For its part, the PUK has not yet settled on a stable, effective answer to the problem of the loss of party founder (and President of Iraq) Jalal Talabani to illness. Talabani’s wife, Hero Ibrahim Ahmed (or Hero Khan), former KRG Prime Minister Barham Salih, KRG Vice President Khosrat Rasul Ali, and other senior PUK leaders are all jockeying for power—either to succeed Talabani as undisputed leader of the PUK, or else to gain ascendancy in a power-sharing arrangement among them. At present, Hero Khan appears to be slowly gaining the upper hand, but it is a tedious process and she is not yet able (or willing, her critics claim) to exercise decisive leadership. That leaves the PUK able to cause problems for the KDP, but unable to advance a coherent agenda of its own, which is frustrating to both parties.
I found it striking how stuck the Kurds are, and how even the best and brightest among them do not have a clear—or clearly plausible—plan for extricating themselves from the political deadlock. It is going to take a lot of hard bargaining, a considerable willingness to overlook past grievances, and a certain amount of luck to do so.
Oil and independence
Between the internal divisions and the economic crisis, many senior Kurdish officials indicated that they think it unlikely that the Kurds would declare independence this year. In fact, a considerable number averred that it was unlikely that they could even hold a proposed referendum on independence, which the KRG had hoped to conduct this fall, around the time of the U.S. elections. Those who doubt that the KRG will be able to do so uniformly argue that a referendum would be too costly for the cash-strapped KRG. Some also suggested that given the extent of the divisions and feuds among the Kurds, a putative referendum on independence could turn into an actual referendum on the KDP’s leadership, which could prove both disastrous for the cause of Kurdish independence and dangerous to the stability of Kurdistan.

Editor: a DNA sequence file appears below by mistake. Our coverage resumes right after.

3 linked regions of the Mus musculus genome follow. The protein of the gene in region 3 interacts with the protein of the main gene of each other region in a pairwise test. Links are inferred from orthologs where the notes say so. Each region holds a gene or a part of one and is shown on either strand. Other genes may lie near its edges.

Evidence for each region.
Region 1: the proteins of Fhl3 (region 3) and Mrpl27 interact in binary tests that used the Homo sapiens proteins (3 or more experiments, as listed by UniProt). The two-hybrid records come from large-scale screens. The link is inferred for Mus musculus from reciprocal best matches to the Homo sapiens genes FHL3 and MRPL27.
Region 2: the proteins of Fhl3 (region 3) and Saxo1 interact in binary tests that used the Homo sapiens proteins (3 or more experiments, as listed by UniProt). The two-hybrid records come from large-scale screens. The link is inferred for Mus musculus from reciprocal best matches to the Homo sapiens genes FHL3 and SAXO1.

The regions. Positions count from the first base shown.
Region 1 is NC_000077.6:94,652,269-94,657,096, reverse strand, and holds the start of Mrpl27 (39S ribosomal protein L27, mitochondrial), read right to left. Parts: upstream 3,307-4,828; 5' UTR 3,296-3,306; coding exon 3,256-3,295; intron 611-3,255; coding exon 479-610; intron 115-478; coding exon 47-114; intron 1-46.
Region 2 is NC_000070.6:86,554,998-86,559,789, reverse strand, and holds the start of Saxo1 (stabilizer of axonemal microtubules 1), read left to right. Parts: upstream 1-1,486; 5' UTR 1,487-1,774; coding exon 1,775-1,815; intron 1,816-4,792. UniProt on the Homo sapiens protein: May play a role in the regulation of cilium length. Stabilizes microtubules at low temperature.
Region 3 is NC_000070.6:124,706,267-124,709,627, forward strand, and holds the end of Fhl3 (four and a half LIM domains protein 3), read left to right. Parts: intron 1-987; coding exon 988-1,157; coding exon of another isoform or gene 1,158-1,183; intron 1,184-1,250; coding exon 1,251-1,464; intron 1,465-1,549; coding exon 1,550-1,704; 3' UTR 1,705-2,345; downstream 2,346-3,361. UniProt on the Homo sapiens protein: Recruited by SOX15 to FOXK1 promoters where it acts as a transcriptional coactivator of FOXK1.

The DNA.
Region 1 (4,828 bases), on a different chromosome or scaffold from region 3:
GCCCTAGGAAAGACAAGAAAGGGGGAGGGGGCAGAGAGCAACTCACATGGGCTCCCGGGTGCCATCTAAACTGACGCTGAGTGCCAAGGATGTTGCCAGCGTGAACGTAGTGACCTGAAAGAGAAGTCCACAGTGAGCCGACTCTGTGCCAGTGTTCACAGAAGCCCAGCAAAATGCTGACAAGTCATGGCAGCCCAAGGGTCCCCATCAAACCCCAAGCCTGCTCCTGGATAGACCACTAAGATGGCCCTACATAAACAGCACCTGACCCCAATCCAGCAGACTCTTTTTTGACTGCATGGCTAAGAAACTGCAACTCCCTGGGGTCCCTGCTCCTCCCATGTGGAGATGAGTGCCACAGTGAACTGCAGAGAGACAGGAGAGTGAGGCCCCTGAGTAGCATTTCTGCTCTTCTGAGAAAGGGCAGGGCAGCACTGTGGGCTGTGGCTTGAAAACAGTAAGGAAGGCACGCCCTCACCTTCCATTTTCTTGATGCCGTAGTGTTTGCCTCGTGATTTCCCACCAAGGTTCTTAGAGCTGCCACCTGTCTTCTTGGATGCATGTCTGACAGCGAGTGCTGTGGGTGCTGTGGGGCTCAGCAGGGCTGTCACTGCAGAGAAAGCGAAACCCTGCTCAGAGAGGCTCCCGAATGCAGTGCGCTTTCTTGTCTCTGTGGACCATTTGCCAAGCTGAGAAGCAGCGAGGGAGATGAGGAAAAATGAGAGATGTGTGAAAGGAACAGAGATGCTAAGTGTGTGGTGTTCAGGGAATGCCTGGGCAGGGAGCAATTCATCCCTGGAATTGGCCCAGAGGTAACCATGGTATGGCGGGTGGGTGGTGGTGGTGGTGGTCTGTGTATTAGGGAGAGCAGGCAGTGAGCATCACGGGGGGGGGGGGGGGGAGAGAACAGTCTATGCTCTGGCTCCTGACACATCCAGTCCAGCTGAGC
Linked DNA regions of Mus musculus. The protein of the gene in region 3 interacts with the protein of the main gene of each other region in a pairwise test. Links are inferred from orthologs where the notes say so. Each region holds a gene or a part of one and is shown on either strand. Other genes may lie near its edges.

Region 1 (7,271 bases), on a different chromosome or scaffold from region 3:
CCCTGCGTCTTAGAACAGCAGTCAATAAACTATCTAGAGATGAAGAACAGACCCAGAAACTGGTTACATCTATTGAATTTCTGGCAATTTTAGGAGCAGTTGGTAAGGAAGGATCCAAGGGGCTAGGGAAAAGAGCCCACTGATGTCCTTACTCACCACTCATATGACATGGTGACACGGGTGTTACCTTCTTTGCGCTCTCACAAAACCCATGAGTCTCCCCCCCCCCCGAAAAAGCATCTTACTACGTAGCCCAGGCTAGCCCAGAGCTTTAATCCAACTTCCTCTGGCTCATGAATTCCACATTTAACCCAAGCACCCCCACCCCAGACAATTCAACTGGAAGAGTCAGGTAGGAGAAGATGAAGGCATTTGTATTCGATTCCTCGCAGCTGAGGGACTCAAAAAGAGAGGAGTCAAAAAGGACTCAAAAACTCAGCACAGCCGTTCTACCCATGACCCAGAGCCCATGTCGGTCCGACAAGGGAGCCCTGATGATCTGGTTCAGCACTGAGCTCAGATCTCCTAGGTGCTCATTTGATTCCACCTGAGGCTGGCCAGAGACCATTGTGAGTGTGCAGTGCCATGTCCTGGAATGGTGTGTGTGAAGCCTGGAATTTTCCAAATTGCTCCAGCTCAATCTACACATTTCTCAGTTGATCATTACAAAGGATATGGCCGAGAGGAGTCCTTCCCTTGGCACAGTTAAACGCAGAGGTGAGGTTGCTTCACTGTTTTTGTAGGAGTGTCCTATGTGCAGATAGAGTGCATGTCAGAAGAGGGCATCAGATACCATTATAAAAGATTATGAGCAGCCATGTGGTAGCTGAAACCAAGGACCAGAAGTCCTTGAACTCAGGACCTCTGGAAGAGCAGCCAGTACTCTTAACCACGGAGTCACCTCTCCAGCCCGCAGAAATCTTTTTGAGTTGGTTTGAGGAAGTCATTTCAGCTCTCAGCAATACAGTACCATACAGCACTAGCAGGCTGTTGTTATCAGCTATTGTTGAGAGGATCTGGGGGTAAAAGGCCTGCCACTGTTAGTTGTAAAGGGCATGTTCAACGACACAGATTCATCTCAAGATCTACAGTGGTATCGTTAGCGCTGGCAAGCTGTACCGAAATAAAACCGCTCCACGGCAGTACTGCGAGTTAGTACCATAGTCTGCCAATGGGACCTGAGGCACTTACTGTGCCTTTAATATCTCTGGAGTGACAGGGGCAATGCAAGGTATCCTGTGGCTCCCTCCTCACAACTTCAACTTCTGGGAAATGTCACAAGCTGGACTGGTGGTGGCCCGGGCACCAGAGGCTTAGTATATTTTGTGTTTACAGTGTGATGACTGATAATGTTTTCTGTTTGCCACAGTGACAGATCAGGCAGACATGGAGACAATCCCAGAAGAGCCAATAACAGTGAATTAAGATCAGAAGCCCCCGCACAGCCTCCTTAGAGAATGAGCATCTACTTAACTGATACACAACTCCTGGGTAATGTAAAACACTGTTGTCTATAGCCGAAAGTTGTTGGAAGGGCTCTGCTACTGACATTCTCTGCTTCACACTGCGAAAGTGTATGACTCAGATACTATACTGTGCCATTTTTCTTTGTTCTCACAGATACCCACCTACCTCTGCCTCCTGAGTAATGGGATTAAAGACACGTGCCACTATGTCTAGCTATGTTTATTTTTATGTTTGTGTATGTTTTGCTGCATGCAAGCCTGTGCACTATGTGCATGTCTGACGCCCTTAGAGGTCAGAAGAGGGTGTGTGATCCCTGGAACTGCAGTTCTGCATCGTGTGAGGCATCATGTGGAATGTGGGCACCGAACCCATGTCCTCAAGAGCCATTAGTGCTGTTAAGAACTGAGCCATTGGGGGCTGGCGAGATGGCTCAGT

Consequently, the Kurds may opt for a new oil deal with Baghdad instead. If independence is pushed further out on the horizon, the Kurds will need to find some other way to deal with their own financial circumstances, which are far more precarious than Baghdad’s because the Kurds cannot control their monetary policy, issue debt, or take other steps available to a sovereign nation. The Kurds have not paid salaries to their own bloated public sector for months, and even the police have gone on strike to protest. A new deal with Baghdad would allow the Kurds to sell oil at the market rate (they currently must sell at a discount to convince buyers to accept the legal risk that Iraq might take them to court). It would also allow the Kurds to get their share of the anticipated International Monetary Fund and foreign aid packages, which Irbil needs even more badly than Baghdad. Indeed, the Kurds are so desirous of a new deal that their more pragmatic leaders are now talking about accepting 17 percent of Iraq’s actual, total oil revenues (i.e. Kurdish and Iraqi oil sales combined) rather than demanding 17 percent of the federal budget as in their prior agreement.
Inevitably, the newfound Kurdish interest in a deal has been matched by a sudden Iraqi reluctance. Baghdad seems to understand that it now holds the whip hand in the negotiations and is not in any rush. The Kurds are hurting worse than the Iraqis, and Baghdad has the prospect of getting much bigger infusions of cash than the Kurds. Both the United States and the IMF have stated that their assistance assumes that about 17 percent would go to the Kurds, but without a new oil-sharing agreement it is not clear that Baghdad will legally have to comply, or that those donors could circumvent Baghdad and deliver the money directly to the KRG. There is widespread agreement that signing a new deal would avoid the need to arbitrate all of this and therefore that it would be best to strike one before the money starts to flow. But many in Baghdad seem quite willing to let the Kurds twist in the wind, either out of spite or to secure an even better deal.
One very positive development is that the United States has agreed to provide military funds to pay many of the Peshmerga’s most important costs—including food, medical supplies, and other basic needs—to the tune of several tens of millions of dollars per month. This is a big boost for the Kurds, and by itself will reduce the Kurdish budget deficit to a considerable extent. It will also provide the United States with greater leverage over Kurdish military operations, which grows in importance as the battle for Mosul looms ever nearer. Mosul north of the Tigris is a Kurdish city—and not just a Kurdish city, but a KDP city. Kirkuk, on the other hand, is an overwhelmingly PUK city. Many in the KDP fear that when Kirkuk is finally assimilated into the KRG, it will tip the political-demographic balance in favor of the PUK. Thus, there is widespread speculation that the KRG may move to claim the Kurdish half of Mosul as part of the liberation of the city to preserve the current balance between the Kurdish parties. The United States understands that prospect, and the embassy and American military leadership accordingly want to maximize their ability to influence Kurdish actions during the liberation of Mosul.